Boycotting The Summer Olympic Games In China

I for one was very pleased to see the protests taking place in Paris, London, and now San Francisco over the human rights abuses and dreadful foreign policy decisions by China.  At a time when too many here think of Iraq and the Middle East when the extremely broad topic of foreign policy is mentioned, it is important that Chinese policies be brought to the center of our global awareness.

I have long argued that the decision by President Nixon to go to China was more important than the Watergate affair.  As deeply damaging as Watergate was to the political culture in our nation, the fact is the positive effects of Nixon’s famous China trip are more important.  The long lasting impact of opening lines of dialogue and trade has benefited both our nations, and fostered connections that will serve all in the future.  If we do what is right.

By having international connections with China does not mean there are not serious differences that will require honest debate and action.  We should not be blind to the fact that every nation that we consider to be a rouge state has the support of China.  China policy to these nations comes in various forms, be it militarily or economic.  Iran is but perhaps the most central example to many who follow the headlines.  But the issues that arise from Chinese policies in places like Tibet and Darfur, and which do not see the banner headlines everyday, are worthy of the reaction that has been seen over the Olympic Games to be held this summer in China.

The ability of leveraging China to move in a more humane direction is one of the benefits of having diplomatic relations with the most populous nation in the world.  We should not, and must not abdicate our role on the world stage.  There is an old saying that “the road to the East runs through the West.”    If the United States uses the clout we now have on the world stage, and in conjunction with our European allies, we can set again a tone and series of expectations about Chinese foreign policy.   There are rules that govern civilized nations, and the world community.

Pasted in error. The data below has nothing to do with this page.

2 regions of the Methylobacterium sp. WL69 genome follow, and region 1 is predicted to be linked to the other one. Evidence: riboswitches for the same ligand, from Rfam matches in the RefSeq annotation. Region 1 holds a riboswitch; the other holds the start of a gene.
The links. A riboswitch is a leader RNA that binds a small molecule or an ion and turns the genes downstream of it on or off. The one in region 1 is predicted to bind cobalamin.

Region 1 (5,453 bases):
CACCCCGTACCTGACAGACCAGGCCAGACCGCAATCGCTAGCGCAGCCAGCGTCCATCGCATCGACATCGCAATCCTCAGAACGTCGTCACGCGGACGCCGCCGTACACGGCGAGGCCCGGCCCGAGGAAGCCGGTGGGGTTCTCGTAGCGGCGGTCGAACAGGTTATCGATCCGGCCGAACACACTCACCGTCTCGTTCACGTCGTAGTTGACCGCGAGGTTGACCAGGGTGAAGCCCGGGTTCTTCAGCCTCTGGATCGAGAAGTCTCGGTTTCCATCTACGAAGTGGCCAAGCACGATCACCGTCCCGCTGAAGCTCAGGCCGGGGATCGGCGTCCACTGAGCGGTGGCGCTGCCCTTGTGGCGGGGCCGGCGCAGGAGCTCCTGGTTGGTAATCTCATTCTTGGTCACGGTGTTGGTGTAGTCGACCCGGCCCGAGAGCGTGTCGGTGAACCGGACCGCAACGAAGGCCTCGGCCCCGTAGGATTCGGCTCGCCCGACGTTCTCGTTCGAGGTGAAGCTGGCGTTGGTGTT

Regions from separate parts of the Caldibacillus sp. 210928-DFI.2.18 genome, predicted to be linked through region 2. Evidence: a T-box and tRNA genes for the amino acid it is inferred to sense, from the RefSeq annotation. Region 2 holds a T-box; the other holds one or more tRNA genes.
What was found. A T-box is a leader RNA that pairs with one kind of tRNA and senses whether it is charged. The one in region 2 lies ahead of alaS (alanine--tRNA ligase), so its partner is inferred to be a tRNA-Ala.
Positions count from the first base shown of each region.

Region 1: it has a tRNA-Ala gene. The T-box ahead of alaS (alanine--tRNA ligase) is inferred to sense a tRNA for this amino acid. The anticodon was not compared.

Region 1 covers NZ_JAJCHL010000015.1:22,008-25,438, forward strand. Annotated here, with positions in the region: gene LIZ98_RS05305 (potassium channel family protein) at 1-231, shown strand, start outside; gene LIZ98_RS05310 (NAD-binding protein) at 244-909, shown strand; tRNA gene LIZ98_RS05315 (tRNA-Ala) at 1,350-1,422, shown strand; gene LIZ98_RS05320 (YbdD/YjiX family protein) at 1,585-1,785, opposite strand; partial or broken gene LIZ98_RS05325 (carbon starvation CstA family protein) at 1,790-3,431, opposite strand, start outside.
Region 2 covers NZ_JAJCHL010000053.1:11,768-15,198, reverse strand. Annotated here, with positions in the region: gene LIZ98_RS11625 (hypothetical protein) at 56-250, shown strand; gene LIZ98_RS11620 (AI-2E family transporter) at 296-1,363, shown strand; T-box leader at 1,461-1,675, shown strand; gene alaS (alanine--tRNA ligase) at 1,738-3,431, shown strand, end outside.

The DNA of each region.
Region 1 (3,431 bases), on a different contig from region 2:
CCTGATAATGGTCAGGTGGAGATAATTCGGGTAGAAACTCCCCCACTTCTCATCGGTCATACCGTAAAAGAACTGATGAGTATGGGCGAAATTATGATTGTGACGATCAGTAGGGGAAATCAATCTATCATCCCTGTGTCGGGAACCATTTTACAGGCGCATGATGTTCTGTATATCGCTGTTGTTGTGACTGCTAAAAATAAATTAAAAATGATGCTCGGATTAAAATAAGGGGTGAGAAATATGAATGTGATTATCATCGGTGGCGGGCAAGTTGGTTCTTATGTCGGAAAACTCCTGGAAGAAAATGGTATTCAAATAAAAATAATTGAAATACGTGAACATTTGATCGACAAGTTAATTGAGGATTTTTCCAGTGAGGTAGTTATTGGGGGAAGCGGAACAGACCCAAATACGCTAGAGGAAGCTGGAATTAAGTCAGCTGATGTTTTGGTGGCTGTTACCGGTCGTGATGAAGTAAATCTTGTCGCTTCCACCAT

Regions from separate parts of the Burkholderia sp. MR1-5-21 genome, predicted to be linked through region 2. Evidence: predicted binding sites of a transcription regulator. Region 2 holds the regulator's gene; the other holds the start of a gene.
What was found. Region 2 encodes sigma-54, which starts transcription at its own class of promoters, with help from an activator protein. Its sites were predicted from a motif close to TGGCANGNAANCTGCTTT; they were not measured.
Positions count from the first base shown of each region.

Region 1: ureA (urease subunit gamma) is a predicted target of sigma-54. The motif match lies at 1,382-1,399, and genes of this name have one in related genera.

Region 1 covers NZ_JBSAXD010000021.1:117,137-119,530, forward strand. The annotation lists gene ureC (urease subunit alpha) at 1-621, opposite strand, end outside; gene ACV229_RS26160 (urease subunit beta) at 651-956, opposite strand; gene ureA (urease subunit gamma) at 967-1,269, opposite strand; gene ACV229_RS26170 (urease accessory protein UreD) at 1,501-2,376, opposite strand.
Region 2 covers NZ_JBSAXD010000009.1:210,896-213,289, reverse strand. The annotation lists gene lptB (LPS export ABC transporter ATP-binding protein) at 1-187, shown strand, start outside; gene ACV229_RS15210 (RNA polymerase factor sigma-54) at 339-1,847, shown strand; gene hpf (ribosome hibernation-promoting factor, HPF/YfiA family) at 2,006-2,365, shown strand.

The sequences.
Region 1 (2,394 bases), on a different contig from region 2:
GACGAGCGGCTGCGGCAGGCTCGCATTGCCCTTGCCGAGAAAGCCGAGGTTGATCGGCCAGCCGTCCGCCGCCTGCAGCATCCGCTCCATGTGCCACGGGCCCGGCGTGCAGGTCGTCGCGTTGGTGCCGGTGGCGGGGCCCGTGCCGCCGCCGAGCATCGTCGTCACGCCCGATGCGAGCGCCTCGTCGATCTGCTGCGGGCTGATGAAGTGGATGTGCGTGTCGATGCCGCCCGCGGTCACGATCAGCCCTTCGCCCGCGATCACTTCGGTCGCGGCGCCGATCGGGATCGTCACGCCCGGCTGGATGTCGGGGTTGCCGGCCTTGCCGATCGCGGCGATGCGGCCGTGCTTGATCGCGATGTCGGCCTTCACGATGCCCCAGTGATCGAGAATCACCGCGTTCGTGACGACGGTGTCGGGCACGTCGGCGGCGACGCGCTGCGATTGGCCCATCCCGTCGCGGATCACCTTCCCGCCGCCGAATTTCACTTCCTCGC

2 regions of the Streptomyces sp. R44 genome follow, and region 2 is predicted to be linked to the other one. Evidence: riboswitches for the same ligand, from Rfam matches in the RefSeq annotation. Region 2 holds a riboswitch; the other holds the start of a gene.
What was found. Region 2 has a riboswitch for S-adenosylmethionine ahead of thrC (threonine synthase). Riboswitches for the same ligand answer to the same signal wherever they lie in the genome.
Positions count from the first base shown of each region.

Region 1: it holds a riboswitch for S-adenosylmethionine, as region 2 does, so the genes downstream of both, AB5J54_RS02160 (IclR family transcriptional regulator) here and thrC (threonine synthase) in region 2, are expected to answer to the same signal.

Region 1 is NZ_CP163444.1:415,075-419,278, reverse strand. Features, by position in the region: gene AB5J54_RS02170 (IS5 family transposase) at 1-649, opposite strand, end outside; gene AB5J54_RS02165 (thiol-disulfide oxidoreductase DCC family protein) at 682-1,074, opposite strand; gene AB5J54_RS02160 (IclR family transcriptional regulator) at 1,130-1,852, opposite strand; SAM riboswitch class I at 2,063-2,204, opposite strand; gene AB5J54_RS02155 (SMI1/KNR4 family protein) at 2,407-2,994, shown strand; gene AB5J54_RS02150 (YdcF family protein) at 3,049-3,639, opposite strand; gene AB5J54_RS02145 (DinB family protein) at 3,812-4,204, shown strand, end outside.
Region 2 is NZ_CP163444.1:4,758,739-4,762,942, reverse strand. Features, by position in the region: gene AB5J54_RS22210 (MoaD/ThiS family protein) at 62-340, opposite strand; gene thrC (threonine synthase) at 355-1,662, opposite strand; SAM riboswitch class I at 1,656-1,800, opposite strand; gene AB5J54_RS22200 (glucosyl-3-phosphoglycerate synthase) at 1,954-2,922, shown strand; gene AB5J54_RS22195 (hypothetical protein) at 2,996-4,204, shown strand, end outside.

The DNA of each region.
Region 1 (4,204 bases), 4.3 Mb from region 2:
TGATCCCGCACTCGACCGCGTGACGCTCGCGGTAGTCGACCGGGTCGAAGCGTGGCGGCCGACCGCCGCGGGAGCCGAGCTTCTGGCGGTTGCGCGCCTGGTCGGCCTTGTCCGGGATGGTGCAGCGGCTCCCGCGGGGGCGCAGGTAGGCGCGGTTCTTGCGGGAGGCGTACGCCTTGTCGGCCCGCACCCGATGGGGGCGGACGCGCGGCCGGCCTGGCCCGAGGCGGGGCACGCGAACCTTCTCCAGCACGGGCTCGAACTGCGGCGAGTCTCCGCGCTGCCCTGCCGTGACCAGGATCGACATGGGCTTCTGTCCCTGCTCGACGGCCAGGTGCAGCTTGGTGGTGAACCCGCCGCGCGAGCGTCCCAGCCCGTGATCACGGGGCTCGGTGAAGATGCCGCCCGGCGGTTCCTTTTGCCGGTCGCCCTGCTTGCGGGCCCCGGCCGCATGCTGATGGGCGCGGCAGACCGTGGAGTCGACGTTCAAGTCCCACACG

We have the ability to do this, since our primacy on the world stage is not in doubt today.  But with China growing in economic and military power, that chance will not be forever ours to take.  By banding together with leaders such as Prime Minister Brown, and French President Szarkozy we have an opportunity to make a statement about what we think is most important in the world.  As China rises as a world power it does so at a time when open and democratic nations rule the world.  To not coerce China to play by the international rules will set up a world struggle that we will soon regret. 

We have an opportunity with the Olympic Games.  The protestors have opened the door.  Will the United States be willing to lead the world through the door?

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American Troop Levels Will Remain Too High In War-Ravaged Iraq